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How to Change User Rights Assignment Security Policy Settings in Windows 10

information   Information
User Rights Assignment policies govern the methods by which a user can log on to a system. User rights are applied at the local device level, and they allow users to perform tasks on a device or in a domain. User rights include logon rights and permissions. Logon rights control who is authorized to log on to a device and how they can log on. User rights permissions control access to computer and domain resources, and they can override permissions that have been set on specific objects.

Each group in Windows has its own default rights and permissions. When a user is a member of a group, the user will be assigned the rights and permissions of the group.

This tutorial will show you how to change User Rights Assignment security policy settings to control users and groups ability to perform tasks in Windows 10.

You must be signed in as an administrator to change User Rights Assignment.

Note   Note
If you remove a user or group from a user right policy, then that user or group will no longer be able to perform the policy on the local PC.

If you add a user or group to a user right policy, then that user or group will now be able to perform the actions of the policy on the local PC.


CONTENTS:
  • Option One: To Add Users and Groups for User Rights Assignment in Local Security Policy
  • Option Two: To Remove Users and Groups for User Rights Assignment in Local Security Policy
  • Option Three: To Add and Remove Users and Groups for User Rights Assignment in Command Prompt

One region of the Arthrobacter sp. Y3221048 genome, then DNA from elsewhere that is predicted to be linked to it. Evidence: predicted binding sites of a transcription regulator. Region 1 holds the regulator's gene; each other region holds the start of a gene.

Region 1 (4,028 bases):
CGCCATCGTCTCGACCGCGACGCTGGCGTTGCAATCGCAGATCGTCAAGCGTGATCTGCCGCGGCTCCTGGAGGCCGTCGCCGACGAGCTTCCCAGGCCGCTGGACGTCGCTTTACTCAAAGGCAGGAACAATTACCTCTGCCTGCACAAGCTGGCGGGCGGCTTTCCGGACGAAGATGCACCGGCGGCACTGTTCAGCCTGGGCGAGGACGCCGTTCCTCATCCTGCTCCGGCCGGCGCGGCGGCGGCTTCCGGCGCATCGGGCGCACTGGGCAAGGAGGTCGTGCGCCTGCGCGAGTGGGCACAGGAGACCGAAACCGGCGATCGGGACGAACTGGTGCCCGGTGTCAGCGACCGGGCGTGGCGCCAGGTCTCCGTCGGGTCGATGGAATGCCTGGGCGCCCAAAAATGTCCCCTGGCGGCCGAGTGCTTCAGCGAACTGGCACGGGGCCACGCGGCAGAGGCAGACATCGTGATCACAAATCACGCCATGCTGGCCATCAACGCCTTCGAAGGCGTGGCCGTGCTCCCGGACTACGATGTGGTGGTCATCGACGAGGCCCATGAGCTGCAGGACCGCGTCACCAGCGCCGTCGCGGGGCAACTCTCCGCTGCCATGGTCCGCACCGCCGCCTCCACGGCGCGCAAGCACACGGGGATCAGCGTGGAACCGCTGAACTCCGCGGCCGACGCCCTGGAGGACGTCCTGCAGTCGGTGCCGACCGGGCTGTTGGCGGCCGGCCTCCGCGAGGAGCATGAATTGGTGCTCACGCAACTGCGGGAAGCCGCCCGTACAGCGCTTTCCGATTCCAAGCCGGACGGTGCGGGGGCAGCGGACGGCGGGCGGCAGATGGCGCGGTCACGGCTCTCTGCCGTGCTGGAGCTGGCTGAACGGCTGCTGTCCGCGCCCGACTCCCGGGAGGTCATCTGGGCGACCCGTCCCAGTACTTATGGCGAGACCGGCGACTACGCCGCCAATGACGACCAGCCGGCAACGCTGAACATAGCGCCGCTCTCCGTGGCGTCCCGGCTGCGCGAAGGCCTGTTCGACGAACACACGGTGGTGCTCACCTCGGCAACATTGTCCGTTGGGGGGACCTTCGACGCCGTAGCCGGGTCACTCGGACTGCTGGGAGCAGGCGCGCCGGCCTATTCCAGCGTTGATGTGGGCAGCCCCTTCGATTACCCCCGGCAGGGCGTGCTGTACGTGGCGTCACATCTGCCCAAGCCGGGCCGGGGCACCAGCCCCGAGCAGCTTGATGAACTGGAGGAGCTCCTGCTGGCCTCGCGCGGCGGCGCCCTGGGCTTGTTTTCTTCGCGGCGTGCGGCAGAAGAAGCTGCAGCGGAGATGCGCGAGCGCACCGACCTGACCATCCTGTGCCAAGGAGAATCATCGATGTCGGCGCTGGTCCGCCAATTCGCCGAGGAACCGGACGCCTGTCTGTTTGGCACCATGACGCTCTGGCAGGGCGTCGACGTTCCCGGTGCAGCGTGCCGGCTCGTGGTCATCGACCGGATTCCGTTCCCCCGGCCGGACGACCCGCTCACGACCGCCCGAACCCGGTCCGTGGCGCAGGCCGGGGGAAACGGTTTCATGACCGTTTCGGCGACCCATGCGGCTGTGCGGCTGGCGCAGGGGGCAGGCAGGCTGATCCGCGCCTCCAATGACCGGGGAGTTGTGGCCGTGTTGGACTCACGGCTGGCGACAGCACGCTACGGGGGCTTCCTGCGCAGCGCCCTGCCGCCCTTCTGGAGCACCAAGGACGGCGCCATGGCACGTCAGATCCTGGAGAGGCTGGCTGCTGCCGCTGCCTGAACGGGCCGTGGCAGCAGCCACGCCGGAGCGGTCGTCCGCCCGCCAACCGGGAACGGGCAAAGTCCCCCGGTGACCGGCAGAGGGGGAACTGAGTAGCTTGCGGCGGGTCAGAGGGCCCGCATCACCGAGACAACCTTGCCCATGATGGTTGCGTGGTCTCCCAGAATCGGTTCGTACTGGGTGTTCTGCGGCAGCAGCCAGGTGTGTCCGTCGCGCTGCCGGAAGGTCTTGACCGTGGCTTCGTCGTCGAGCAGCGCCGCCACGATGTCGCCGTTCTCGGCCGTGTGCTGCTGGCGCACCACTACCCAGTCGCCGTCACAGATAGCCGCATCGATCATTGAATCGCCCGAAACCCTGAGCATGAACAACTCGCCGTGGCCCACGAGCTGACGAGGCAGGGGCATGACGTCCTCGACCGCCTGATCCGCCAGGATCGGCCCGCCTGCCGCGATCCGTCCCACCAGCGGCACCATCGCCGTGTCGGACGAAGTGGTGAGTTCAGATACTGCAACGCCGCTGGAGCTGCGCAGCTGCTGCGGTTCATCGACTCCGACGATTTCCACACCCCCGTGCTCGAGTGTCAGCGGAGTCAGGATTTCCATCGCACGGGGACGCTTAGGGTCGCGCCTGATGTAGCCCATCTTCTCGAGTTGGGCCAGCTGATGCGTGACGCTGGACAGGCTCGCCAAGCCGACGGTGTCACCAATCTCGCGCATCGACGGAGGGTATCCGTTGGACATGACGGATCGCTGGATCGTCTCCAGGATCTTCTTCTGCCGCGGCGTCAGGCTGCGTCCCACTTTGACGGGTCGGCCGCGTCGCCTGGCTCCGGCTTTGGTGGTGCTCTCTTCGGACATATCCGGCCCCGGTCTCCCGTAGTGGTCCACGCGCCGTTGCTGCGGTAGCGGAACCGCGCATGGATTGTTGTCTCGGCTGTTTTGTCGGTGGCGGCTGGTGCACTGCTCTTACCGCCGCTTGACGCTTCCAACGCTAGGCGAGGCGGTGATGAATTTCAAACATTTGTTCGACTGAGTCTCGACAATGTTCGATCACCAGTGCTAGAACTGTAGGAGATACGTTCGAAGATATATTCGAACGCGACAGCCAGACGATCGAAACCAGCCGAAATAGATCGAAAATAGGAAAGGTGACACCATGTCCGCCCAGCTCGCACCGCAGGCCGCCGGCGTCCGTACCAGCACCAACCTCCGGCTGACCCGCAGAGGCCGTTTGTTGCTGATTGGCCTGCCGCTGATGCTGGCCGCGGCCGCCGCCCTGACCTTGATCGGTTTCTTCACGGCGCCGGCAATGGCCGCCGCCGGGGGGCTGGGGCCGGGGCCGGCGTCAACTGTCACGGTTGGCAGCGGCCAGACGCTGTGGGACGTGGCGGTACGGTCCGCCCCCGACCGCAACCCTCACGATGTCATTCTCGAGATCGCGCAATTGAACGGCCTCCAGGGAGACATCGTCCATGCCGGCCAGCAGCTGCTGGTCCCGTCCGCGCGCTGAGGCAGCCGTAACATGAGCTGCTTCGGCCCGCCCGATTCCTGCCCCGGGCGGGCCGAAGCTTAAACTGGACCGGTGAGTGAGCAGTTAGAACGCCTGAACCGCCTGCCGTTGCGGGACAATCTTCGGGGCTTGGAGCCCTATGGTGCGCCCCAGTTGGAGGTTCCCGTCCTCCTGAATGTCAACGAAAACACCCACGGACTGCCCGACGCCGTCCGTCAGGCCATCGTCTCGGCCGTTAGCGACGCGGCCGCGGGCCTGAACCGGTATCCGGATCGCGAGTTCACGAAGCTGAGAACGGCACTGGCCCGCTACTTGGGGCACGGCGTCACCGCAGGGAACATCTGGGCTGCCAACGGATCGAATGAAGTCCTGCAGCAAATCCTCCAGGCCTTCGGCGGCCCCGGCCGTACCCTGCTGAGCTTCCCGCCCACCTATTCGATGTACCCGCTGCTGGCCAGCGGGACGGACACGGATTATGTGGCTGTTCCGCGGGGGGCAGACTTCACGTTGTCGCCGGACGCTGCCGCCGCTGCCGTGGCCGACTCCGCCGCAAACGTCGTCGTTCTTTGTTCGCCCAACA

Change User Rights Assignment Security Policy Settings in Windows 10 OPTION ONE Change User Rights Assignment Security Policy Settings in Windows 10
To Add Users and Groups for User Rights Assignment in Local Security Policy

Note   Note
Local Security Policy is only available in the Windows 10 Pro, Enterprise, and Education editions.

All editions can use Option Three below.


1. Press the Win+R keys to open Run, type secpol.msc into Run, and click/tap on OK to open Local Security Policy.

2. Expand open Local Policies in the left pane of Local Security Policy, and click/tap on User Rights Assignment. (see screenshot below step 3)

3. In the right pane of User Rights Assignment, double click/tap on the policy (ex: "Shut down the system") you want to add users and/or groups to. (see screenshot below)

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4. Click/tap on the Add User or Group button. (see screenshot below)

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5. Click/tap on the Object Types button. (see screenshot below)

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6. Check all the boxes for Object types, and click/tap on the OK. (see screenshot below)

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7. Click/tap on the Advanced button. (see screenshot below)

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8. Click/tap on the Find Now button, select the name of the user or group (ex: "Everyone") you want to add, and click/tap on OK. (see screenshot below)
Note   Note
If you like, you can press and hold the Ctrl key to select more than one user and/or group.


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9. Click/tap on OK. (see screenshot below)

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10. Click/tap on OK. (see screenshot below)

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11. When finished, you can close Local Users and Groups if you like.






Change User Rights Assignment Security Policy Settings in Windows 10 OPTION TWO Change User Rights Assignment Security Policy Settings in Windows 10
To Remove Users and Groups for User Rights Assignment in Local Security Policy

Note   Note
Local Security Policy is only available in the Windows 10 Pro, Enterprise, and Education editions.

All editions can use Option Three below.


1. Press the Win+R keys to open Run, type secpol.msc into Run, and click/tap on OK to open Local Security Policy.

2. Expand open Local Policies in the left pane of Local Security Policy, and click/tap on User Rights Assignment. (see screenshot below step 3)

3. In the right pane of User Rights Assignment, double click/tap on the policy (ex: "Shut down the system") you want to remove users and/or groups from. (see screenshot below)

Click image for larger version.